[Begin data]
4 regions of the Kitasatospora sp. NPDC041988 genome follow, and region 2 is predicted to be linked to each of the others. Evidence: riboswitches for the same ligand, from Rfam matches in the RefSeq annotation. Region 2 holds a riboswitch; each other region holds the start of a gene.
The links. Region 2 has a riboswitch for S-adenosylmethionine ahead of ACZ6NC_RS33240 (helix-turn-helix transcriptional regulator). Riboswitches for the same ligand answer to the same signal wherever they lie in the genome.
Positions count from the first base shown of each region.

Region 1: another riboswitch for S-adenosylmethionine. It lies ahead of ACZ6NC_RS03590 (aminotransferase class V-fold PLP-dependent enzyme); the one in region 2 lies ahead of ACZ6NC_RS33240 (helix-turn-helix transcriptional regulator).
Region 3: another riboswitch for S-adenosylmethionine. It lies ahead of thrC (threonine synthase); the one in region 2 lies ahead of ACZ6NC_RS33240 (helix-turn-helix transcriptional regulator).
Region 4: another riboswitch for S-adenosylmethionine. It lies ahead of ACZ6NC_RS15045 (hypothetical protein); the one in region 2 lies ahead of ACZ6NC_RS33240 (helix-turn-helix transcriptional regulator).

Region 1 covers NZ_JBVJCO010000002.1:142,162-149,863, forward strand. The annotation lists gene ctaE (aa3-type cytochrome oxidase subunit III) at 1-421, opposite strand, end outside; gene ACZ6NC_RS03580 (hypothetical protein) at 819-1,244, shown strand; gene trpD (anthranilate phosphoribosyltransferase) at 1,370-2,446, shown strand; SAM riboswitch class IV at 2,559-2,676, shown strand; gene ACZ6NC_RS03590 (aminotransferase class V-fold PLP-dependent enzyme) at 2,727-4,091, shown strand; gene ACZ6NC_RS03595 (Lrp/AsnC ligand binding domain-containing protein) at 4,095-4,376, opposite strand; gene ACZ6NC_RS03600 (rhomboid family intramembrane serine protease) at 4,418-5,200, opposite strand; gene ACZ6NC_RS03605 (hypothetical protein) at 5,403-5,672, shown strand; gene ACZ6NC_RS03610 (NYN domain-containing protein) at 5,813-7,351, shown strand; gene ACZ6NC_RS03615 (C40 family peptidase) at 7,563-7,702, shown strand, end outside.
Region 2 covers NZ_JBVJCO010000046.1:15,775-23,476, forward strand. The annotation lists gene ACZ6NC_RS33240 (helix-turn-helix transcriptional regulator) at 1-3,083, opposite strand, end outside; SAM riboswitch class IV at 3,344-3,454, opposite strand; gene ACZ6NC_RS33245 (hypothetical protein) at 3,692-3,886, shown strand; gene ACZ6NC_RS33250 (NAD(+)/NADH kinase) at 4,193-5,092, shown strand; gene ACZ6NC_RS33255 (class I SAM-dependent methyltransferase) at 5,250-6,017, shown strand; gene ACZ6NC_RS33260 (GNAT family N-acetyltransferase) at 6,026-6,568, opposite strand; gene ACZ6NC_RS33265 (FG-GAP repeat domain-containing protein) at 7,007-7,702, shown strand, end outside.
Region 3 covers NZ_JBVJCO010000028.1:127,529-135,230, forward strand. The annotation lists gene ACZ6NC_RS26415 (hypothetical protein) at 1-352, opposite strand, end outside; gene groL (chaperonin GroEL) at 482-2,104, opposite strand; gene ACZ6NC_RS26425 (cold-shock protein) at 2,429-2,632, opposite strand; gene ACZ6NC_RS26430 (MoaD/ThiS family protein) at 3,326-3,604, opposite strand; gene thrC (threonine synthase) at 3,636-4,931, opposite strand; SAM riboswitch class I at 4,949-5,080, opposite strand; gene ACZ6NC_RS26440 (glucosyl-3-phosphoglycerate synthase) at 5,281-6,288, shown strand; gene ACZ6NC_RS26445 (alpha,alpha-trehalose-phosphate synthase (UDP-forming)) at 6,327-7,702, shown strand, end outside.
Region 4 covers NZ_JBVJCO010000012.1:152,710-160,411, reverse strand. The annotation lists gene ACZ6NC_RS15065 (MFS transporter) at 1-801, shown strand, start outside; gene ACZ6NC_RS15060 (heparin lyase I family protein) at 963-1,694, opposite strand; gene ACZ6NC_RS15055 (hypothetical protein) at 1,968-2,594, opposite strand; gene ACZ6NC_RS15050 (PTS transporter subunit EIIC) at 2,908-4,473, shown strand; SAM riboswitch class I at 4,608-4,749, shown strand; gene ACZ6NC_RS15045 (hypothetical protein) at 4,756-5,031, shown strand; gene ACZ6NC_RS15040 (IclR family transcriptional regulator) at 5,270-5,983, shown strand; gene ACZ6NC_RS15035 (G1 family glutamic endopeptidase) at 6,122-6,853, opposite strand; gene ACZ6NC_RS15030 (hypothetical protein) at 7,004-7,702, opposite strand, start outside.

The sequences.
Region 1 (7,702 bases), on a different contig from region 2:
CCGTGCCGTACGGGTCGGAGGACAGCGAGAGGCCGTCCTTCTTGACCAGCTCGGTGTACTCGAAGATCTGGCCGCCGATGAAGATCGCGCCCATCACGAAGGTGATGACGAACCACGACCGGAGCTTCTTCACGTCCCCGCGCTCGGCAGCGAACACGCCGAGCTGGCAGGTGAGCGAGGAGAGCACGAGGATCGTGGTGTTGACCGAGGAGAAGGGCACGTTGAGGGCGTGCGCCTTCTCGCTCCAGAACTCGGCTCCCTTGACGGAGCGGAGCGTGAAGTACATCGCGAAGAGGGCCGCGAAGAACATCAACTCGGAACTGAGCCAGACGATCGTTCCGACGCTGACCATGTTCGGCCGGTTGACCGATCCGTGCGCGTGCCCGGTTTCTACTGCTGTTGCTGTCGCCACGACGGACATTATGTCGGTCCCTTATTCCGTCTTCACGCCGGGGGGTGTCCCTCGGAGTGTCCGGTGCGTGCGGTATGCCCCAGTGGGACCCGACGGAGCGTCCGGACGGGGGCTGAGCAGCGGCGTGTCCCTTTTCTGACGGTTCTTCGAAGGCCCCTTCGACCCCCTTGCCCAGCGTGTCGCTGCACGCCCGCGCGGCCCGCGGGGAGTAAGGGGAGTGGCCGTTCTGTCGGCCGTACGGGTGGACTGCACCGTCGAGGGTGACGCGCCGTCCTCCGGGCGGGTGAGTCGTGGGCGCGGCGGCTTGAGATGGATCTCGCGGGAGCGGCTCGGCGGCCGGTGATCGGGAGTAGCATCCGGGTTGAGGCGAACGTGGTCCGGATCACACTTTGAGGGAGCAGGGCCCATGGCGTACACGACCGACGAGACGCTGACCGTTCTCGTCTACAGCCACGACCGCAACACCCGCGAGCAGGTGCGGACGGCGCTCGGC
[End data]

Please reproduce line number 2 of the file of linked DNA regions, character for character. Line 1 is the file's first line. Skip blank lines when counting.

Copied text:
The links. Region 2 has a riboswitch for S-adenosylmethionine ahead of ACZ6NC_RS33240 (helix-turn-helix transcriptional regulator). Riboswitches for the same ligand answer to the same signal wherever they lie in the genome.